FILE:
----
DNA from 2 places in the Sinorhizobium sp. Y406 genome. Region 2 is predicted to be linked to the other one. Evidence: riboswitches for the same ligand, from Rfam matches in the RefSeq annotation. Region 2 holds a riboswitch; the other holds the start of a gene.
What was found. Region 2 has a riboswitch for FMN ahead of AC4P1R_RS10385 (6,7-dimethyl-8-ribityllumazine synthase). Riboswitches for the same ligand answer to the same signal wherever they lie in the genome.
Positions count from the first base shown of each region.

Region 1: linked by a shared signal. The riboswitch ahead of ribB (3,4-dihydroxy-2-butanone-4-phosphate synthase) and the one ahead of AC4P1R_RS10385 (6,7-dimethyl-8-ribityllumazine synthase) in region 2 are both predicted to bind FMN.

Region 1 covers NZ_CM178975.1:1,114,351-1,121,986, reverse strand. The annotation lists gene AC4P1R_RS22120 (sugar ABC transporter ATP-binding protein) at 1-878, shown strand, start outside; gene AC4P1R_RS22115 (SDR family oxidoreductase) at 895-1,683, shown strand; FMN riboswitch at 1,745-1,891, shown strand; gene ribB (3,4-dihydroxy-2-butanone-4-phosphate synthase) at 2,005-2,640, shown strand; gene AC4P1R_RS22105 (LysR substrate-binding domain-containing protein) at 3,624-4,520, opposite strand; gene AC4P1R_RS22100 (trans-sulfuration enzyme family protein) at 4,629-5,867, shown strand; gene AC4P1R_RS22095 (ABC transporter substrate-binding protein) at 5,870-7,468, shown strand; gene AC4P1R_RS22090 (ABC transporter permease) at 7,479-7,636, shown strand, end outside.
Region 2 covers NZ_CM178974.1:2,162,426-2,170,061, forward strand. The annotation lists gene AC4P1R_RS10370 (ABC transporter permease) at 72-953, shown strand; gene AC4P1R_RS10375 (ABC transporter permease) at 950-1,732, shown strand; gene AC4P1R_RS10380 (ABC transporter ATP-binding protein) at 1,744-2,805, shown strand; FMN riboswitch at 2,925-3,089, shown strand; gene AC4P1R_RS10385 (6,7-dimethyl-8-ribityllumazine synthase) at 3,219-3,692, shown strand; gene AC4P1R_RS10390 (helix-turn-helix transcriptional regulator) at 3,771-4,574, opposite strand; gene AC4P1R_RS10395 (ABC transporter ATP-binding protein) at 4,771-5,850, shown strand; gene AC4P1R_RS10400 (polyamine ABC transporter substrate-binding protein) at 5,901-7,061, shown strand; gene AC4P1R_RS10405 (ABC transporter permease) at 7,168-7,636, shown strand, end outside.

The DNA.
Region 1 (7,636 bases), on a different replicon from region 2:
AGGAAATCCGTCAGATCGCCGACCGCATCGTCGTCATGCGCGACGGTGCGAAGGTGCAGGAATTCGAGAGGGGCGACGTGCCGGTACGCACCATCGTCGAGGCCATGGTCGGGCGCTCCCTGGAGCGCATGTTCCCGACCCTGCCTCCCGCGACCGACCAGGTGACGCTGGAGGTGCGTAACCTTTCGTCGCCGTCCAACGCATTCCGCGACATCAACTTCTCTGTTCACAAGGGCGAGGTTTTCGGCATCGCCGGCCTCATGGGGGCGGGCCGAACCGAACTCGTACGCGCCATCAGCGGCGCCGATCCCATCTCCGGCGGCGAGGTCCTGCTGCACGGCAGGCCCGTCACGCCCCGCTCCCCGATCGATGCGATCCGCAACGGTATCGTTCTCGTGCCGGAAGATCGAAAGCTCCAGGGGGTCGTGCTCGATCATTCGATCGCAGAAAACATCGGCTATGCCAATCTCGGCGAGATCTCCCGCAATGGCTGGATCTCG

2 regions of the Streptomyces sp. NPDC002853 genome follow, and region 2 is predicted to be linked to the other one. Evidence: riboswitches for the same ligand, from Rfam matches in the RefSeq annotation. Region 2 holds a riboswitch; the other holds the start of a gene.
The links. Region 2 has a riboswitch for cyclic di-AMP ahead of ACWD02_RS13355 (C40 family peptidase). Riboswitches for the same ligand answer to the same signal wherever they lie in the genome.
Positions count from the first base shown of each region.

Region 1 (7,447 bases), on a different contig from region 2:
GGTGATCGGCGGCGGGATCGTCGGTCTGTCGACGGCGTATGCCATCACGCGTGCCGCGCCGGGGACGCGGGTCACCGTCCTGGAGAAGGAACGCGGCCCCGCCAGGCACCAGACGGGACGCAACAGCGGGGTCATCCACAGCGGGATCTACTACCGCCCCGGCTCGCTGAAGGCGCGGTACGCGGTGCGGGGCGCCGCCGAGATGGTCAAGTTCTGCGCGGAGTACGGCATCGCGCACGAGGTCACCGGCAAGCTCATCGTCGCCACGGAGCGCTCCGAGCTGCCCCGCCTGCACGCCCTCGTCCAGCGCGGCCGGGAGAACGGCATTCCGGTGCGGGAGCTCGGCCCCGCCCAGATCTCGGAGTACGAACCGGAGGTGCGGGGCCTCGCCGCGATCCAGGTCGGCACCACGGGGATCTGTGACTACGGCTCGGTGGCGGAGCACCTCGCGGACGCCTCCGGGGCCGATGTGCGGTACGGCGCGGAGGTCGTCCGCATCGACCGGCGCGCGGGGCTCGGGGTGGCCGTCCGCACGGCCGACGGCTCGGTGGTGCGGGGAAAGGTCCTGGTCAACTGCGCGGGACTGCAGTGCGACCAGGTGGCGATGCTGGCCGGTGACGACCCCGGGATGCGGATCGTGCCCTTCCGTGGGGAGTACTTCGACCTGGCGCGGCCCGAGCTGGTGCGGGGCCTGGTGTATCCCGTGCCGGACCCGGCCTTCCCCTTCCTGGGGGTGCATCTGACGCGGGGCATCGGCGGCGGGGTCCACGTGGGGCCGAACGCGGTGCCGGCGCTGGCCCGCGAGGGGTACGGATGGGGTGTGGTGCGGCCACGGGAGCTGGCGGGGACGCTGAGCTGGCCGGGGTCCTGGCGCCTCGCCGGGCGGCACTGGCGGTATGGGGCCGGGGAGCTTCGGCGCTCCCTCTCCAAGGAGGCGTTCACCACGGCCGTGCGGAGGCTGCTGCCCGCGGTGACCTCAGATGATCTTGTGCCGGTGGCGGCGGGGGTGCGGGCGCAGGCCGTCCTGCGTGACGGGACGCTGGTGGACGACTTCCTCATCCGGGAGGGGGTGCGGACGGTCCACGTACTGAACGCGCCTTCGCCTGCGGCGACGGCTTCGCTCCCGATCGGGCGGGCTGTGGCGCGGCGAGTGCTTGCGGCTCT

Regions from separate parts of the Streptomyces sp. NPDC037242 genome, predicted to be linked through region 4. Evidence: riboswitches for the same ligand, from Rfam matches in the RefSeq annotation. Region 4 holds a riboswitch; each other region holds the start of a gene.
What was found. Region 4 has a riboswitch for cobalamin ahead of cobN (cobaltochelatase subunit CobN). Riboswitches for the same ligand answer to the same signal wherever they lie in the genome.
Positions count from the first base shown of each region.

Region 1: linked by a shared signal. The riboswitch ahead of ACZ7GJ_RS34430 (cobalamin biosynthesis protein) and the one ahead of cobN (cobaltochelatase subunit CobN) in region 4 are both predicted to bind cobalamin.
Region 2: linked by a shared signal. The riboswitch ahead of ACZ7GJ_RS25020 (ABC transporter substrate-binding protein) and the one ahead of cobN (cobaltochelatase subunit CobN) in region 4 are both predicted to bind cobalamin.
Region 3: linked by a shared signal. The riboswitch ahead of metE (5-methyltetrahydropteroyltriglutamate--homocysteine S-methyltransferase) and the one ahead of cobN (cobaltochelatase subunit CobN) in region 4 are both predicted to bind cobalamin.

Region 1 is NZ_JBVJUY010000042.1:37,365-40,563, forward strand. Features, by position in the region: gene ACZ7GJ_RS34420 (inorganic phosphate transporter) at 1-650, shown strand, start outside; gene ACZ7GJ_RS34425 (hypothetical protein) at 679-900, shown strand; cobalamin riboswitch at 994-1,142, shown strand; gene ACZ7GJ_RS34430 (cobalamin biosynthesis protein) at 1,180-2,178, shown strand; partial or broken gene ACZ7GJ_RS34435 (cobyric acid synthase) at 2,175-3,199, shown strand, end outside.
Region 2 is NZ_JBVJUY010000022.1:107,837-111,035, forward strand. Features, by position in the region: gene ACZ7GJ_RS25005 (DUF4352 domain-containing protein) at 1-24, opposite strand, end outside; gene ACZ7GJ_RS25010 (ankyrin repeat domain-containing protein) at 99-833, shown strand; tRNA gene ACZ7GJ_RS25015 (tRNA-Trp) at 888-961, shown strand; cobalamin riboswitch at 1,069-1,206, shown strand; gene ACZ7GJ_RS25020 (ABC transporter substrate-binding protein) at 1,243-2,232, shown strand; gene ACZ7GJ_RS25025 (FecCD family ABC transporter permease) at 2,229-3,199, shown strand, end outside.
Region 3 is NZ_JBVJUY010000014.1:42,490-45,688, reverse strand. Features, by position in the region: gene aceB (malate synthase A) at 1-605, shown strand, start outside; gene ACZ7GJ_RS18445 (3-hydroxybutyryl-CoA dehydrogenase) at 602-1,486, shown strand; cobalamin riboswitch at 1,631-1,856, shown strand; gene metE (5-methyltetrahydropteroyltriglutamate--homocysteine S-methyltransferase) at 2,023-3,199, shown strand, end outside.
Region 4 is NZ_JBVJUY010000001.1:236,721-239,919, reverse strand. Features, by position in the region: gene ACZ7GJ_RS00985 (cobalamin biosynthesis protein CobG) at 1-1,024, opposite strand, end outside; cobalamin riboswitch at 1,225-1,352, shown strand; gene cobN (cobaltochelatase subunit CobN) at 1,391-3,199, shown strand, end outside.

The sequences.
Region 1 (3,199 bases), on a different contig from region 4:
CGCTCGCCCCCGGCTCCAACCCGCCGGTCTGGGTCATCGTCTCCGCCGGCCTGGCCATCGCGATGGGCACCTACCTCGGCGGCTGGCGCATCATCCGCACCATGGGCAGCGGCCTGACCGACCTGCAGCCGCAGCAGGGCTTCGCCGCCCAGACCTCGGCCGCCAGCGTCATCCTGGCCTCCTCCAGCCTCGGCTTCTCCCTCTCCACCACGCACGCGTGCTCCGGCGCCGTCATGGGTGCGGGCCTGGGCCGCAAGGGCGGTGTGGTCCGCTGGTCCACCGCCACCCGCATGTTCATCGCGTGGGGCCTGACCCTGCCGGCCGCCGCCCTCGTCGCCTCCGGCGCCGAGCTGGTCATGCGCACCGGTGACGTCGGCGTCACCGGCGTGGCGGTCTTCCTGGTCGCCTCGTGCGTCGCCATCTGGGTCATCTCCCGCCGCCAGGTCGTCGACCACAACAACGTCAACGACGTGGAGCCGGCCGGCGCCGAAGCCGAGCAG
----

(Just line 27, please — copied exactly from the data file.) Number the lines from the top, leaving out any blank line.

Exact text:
CGCTCGCCCCCGGCTCCAACCCGCCGGTCTGGGTCATCGTCTCCGCCGGCCTGGCCATCGCGATGGGCACCTACCTCGGCGGCTGGCGCATCATCCGCACCATGGGCAGCGGCCTGACCGACCTGCAGCCGCAGCAGGGCTTCGCCGCCCAGACCTCGGCCGCCAGCGTCATCCTGGCCTCCTCCAGCCTCGGCTTCTCCCTCTCCACCACGCACGCGTGCTCCGGCGCCGTCATGGGTGCGGGCCTGGGCCGCAAGGGCGGTGTGGTCCGCTGGTCCACCGCCACCCGCATGTTCATCGCGTGGGGCCTGACCCTGCCGGCCGCCGCCCTCGTCGCCTCCGGCGCCGAGCTGGTCATGCGCACCGGTGACGTCGGCGTCACCGGCGTGGCGGTCTTCCTGGTCGCCTCGTGCGTCGCCATCTGGGTCATCTCCCGCCGCCAGGTCGTCGACCACAACAACGTCAACGACGTGGAGCCGGCCGGCGCCGAAGCCGAGCAG